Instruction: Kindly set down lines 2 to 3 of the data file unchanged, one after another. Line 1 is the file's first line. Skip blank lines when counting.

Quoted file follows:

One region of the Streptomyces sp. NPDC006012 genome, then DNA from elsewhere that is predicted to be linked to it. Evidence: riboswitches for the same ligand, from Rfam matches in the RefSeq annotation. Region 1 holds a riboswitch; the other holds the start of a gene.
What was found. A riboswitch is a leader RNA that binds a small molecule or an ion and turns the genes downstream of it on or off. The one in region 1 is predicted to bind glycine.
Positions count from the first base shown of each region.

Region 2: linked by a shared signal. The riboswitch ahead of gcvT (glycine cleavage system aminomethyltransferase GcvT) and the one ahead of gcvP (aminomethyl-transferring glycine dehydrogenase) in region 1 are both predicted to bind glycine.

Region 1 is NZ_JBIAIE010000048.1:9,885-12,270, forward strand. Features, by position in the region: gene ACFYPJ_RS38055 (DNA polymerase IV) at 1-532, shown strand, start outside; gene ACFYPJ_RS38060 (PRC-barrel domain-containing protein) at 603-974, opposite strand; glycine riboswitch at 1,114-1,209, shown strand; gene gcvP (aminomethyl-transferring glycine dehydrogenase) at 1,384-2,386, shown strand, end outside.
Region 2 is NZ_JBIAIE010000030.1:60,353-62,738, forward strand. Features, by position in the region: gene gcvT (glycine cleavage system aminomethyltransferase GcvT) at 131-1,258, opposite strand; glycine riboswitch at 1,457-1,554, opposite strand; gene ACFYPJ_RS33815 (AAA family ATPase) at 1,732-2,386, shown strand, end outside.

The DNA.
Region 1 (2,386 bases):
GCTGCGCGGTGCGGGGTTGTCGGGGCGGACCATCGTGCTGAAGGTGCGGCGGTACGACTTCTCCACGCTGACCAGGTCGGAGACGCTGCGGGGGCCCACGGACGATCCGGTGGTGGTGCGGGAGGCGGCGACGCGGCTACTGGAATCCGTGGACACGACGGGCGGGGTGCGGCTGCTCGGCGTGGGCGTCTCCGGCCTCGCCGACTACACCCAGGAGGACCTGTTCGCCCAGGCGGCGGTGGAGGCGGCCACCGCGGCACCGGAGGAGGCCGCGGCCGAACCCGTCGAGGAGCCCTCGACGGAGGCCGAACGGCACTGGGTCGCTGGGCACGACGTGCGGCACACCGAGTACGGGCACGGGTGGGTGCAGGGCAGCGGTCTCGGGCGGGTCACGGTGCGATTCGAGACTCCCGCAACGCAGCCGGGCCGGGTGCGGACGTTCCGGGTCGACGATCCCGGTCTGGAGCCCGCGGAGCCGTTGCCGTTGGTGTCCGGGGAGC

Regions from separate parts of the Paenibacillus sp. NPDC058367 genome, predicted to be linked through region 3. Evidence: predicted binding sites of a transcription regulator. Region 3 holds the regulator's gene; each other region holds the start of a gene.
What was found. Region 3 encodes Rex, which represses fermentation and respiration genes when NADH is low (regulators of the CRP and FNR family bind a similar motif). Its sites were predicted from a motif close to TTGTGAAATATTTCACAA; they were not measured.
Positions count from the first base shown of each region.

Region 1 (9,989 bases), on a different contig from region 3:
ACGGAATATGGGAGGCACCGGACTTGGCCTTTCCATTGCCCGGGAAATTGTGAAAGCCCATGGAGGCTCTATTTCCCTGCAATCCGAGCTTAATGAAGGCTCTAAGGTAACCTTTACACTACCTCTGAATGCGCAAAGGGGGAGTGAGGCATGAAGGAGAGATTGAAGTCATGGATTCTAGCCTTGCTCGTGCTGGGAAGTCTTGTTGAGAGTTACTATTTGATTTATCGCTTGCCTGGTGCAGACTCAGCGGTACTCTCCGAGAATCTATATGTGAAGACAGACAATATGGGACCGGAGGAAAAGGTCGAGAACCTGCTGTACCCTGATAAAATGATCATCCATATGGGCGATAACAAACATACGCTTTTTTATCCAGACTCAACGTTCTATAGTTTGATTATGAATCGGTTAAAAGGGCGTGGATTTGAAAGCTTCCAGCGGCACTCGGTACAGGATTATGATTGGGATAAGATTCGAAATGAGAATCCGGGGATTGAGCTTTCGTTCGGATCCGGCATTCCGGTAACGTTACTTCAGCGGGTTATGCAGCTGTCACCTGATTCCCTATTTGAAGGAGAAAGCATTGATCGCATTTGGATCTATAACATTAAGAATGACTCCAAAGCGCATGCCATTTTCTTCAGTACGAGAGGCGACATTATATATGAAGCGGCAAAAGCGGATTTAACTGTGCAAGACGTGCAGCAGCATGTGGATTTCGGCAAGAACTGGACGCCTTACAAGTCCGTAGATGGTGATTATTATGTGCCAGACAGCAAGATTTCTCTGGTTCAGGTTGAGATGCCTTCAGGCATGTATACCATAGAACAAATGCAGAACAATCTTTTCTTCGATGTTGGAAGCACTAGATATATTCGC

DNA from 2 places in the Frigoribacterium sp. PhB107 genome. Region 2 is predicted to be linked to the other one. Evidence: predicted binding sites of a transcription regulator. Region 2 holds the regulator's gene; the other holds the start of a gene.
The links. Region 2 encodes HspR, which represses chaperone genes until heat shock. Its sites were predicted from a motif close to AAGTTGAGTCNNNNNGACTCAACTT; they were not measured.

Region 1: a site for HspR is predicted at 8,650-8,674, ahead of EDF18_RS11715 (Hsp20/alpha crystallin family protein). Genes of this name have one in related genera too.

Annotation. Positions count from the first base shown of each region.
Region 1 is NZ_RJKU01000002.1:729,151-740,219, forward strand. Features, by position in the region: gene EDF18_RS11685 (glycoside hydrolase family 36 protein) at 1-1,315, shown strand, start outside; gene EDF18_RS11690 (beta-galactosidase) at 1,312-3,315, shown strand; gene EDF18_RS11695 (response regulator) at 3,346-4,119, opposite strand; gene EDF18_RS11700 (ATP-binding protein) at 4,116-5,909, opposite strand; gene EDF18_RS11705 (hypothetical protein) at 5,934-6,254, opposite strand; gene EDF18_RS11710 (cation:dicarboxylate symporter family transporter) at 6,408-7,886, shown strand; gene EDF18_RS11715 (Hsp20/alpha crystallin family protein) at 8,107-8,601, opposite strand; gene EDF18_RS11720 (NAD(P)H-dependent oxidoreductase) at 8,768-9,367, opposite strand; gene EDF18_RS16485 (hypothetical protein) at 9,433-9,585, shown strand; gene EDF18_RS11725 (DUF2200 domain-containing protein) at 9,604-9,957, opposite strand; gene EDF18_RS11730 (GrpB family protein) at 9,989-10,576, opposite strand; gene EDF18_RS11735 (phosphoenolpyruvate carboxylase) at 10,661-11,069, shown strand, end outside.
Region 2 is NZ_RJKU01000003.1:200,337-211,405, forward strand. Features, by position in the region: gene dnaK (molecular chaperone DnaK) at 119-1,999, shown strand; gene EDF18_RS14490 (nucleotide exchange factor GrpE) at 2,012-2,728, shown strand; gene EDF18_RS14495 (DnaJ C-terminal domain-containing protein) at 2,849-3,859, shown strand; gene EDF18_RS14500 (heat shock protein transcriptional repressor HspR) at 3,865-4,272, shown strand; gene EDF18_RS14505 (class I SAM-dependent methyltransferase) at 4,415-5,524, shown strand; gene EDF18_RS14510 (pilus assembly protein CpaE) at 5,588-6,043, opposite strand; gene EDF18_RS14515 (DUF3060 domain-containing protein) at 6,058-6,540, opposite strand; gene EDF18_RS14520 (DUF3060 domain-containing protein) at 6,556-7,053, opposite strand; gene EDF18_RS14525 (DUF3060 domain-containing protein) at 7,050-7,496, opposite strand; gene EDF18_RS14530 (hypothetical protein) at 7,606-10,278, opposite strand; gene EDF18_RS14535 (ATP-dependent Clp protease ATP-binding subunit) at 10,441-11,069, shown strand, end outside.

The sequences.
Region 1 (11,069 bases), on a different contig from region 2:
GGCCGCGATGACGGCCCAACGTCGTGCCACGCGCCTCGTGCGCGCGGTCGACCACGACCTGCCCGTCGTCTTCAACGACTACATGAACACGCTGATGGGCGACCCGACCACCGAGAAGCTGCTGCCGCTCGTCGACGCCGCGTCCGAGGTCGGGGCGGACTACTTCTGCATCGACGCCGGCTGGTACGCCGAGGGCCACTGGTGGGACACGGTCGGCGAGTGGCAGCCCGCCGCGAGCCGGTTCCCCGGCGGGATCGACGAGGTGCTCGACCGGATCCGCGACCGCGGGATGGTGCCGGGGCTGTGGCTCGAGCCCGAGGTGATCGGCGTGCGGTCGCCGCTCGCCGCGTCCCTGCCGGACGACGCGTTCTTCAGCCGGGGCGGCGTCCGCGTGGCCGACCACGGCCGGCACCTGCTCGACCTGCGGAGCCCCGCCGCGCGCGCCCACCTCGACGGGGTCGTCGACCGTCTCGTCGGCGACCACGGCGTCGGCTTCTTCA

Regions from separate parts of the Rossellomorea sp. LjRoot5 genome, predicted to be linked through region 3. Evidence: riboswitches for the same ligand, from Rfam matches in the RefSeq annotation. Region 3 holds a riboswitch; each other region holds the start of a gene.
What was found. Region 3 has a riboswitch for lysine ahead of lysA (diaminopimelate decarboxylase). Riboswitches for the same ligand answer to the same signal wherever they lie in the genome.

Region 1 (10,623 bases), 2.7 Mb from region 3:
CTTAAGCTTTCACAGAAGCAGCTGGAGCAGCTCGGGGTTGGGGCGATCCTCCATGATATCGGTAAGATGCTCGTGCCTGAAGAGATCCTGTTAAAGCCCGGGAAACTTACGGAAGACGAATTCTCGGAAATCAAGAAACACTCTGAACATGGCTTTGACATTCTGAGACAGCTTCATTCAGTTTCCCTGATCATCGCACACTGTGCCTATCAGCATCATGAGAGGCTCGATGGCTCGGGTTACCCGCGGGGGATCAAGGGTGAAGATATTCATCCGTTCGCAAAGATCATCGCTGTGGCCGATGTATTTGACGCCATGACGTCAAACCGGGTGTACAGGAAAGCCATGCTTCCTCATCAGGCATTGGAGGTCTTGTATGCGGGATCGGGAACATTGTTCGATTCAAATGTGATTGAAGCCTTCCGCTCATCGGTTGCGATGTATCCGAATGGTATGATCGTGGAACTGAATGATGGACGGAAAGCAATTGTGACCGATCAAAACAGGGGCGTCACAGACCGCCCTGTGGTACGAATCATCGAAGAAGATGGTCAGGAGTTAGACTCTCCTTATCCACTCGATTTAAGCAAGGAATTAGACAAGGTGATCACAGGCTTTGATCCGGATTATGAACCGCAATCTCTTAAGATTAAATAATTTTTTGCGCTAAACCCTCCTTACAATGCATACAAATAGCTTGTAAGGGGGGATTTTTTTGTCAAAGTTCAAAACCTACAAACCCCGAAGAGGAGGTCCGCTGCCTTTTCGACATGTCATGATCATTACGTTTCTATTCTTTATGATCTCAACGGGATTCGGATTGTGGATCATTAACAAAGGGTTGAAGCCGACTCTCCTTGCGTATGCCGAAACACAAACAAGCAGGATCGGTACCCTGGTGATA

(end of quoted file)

What was found. A riboswitch is a leader RNA that binds a small molecule or an ion and turns the genes downstream of it on or off. The one in region 1 is predicted to bind glycine.
Positions count from the first base shown of each region.